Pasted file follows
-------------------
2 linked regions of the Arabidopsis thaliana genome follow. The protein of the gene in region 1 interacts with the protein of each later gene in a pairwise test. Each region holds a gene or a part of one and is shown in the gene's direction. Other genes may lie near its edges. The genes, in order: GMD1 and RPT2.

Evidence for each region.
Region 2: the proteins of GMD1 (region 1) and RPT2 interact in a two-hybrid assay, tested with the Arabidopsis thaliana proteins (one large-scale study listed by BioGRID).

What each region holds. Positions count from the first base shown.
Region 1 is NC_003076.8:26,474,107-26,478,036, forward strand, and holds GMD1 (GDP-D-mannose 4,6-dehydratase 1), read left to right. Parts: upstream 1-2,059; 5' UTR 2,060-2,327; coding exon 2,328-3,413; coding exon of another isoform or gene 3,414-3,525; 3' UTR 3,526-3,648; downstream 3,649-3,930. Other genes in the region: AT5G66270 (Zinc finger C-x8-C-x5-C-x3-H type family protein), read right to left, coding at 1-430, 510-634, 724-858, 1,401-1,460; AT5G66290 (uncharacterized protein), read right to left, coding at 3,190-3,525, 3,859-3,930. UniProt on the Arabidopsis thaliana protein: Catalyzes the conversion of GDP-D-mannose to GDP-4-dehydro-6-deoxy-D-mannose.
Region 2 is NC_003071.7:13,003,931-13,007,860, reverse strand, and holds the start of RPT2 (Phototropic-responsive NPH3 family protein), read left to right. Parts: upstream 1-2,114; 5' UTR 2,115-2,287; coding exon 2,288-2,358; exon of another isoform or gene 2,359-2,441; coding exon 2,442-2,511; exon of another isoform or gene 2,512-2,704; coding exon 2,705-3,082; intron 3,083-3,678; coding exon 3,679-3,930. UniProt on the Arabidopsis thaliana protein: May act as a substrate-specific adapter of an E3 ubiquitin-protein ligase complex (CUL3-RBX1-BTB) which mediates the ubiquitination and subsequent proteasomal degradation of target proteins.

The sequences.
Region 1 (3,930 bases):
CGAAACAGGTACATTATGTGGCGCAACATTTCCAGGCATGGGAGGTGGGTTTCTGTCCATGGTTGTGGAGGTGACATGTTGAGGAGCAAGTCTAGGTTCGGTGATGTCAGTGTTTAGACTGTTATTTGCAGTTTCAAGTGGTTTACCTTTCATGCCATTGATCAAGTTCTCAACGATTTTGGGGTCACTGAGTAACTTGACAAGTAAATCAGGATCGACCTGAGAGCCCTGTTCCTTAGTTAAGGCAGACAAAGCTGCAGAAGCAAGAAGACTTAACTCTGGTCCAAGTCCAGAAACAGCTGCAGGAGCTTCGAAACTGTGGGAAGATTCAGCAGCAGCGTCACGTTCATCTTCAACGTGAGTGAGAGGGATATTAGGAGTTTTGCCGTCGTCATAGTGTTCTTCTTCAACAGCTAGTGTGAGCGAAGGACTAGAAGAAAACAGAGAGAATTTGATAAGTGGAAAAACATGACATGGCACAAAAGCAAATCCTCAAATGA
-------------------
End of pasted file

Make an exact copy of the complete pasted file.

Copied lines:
2 linked regions of the Arabidopsis thaliana genome follow. The protein of the gene in region 1 interacts with the protein of each later gene in a pairwise test. Each region holds a gene or a part of one and is shown in the gene's direction. Other genes may lie near its edges. The genes, in order: GMD1 and RPT2.

Evidence for each region.
Region 2: the proteins of GMD1 (region 1) and RPT2 interact in a two-hybrid assay, tested with the Arabidopsis thaliana proteins (one large-scale study listed by BioGRID).

What each region holds. Positions count from the first base shown.
Region 1 is NC_003076.8:26,474,107-26,478,036, forward strand, and holds GMD1 (GDP-D-mannose 4,6-dehydratase 1), read left to right. Parts: upstream 1-2,059; 5' UTR 2,060-2,327; coding exon 2,328-3,413; coding exon of another isoform or gene 3,414-3,525; 3' UTR 3,526-3,648; downstream 3,649-3,930. Other genes in the region: AT5G66270 (Zinc finger C-x8-C-x5-C-x3-H type family protein), read right to left, coding at 1-430, 510-634, 724-858, 1,401-1,460; AT5G66290 (uncharacterized protein), read right to left, coding at 3,190-3,525, 3,859-3,930. UniProt on the Arabidopsis thaliana protein: Catalyzes the conversion of GDP-D-mannose to GDP-4-dehydro-6-deoxy-D-mannose.
Region 2 is NC_003071.7:13,003,931-13,007,860, reverse strand, and holds the start of RPT2 (Phototropic-responsive NPH3 family protein), read left to right. Parts: upstream 1-2,114; 5' UTR 2,115-2,287; coding exon 2,288-2,358; exon of another isoform or gene 2,359-2,441; coding exon 2,442-2,511; exon of another isoform or gene 2,512-2,704; coding exon 2,705-3,082; intron 3,083-3,678; coding exon 3,679-3,930. UniProt on the Arabidopsis thaliana protein: May act as a substrate-specific adapter of an E3 ubiquitin-protein ligase complex (CUL3-RBX1-BTB) which mediates the ubiquitination and subsequent proteasomal degradation of target proteins.

The sequences.
Region 1 (3,930 bases):
CGAAACAGGTACATTATGTGGCGCAACATTTCCAGGCATGGGAGGTGGGTTTCTGTCCATGGTTGTGGAGGTGACATGTTGAGGAGCAAGTCTAGGTTCGGTGATGTCAGTGTTTAGACTGTTATTTGCAGTTTCAAGTGGTTTACCTTTCATGCCATTGATCAAGTTCTCAACGATTTTGGGGTCACTGAGTAACTTGACAAGTAAATCAGGATCGACCTGAGAGCCCTGTTCCTTAGTTAAGGCAGACAAAGCTGCAGAAGCAAGAAGACTTAACTCTGGTCCAAGTCCAGAAACAGCTGCAGGAGCTTCGAAACTGTGGGAAGATTCAGCAGCAGCGTCACGTTCATCTTCAACGTGAGTGAGAGGGATATTAGGAGTTTTGCCGTCGTCATAGTGTTCTTCTTCAACAGCTAGTGTGAGCGAAGGACTAGAAGAAAACAGAGAGAATTTGATAAGTGGAAAAACATGACATGGCACAAAAGCAAATCCTCAAATGA